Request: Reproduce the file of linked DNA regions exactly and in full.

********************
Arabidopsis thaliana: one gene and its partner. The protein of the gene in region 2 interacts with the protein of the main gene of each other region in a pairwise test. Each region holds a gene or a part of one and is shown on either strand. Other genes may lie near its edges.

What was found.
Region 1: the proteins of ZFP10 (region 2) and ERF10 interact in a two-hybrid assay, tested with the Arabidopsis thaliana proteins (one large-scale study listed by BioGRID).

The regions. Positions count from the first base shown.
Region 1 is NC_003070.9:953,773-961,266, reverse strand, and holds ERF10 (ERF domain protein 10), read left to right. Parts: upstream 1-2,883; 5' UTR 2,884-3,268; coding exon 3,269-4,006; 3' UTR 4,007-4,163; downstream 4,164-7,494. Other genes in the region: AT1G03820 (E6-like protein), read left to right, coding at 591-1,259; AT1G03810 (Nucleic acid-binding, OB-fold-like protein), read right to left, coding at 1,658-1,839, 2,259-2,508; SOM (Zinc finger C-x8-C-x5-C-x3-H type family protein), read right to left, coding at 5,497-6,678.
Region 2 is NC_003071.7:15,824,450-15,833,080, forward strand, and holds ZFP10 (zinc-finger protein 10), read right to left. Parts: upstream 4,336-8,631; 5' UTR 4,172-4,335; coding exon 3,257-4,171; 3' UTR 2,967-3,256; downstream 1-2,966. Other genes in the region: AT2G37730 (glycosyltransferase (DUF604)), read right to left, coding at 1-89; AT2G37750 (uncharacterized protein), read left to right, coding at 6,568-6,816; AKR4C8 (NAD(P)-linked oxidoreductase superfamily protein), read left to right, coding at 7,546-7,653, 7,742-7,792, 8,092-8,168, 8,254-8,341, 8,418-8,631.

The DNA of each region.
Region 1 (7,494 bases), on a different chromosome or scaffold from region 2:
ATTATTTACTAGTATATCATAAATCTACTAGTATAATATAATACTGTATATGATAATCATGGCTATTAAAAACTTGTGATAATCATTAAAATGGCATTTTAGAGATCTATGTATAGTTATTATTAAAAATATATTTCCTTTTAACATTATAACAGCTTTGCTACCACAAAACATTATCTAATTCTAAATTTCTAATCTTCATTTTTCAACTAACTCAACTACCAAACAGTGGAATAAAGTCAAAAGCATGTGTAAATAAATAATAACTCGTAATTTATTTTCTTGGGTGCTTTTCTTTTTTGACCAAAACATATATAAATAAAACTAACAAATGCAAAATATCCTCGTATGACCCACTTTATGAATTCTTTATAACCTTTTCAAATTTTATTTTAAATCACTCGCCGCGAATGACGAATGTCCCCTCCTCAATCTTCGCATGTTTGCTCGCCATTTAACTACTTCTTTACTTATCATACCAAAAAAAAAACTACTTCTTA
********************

Arabidopsis thaliana: one gene and its partner. The protein of the gene in region 2 interacts with the protein of the main gene of each other region in a pairwise test. Each region holds a gene or a part of one and is shown on either strand. Other genes may lie near its edges.

What was found.
Region 1: the proteins of ZFP10 (region 2) and ERF10 interact in a two-hybrid assay, tested with the Arabidopsis thaliana proteins (one large-scale study listed by BioGRID).

The regions. Positions count from the first base shown.
Region 1 is NC_003070.9:953,773-961,266, reverse strand, and holds ERF10 (ERF domain protein 10), read left to right. Parts: upstream 1-2,883; 5' UTR 2,884-3,268; coding exon 3,269-4,006; 3' UTR 4,007-4,163; downstream 4,164-7,494. Other genes in the region: AT1G03820 (E6-like protein), read left to right, coding at 591-1,259; AT1G03810 (Nucleic acid-binding, OB-fold-like protein), read right to left, coding at 1,658-1,839, 2,259-2,508; SOM (Zinc finger C-x8-C-x5-C-x3-H type family protein), read right to left, coding at 5,497-6,678.
Region 2 is NC_003071.7:15,824,450-15,833,080, forward strand, and holds ZFP10 (zinc-finger protein 10), read right to left. Parts: upstream 4,336-8,631; 5' UTR 4,172-4,335; coding exon 3,257-4,171; 3' UTR 2,967-3,256; downstream 1-2,966. Other genes in the region: AT2G37730 (glycosyltransferase (DUF604)), read right to left, coding at 1-89; AT2G37750 (uncharacterized protein), read left to right, coding at 6,568-6,816; AKR4C8 (NAD(P)-linked oxidoreductase superfamily protein), read left to right, coding at 7,546-7,653, 7,742-7,792, 8,092-8,168, 8,254-8,341, 8,418-8,631.

The DNA of each region.
Region 1 (7,494 bases), on a different chromosome or scaffold from region 2:
ATTATTTACTAGTATATCATAAATCTACTAGTATAATATAATACTGTATATGATAATCATGGCTATTAAAAACTTGTGATAATCATTAAAATGGCATTTTAGAGATCTATGTATAGTTATTATTAAAAATATATTTCCTTTTAACATTATAACAGCTTTGCTACCACAAAACATTATCTAATTCTAAATTTCTAATCTTCATTTTTCAACTAACTCAACTACCAAACAGTGGAATAAAGTCAAAAGCATGTGTAAATAAATAATAACTCGTAATTTATTTTCTTGGGTGCTTTTCTTTTTTGACCAAAACATATATAAATAAAACTAACAAATGCAAAATATCCTCGTATGACCCACTTTATGAATTCTTTATAACCTTTTCAAATTTTATTTTAAATCACTCGCCGCGAATGACGAATGTCCCCTCCTCAATCTTCGCATGTTTGCTCGCCATTTAACTACTTCTTTACTTATCATACCAAAAAAAAAACTACTTCTTA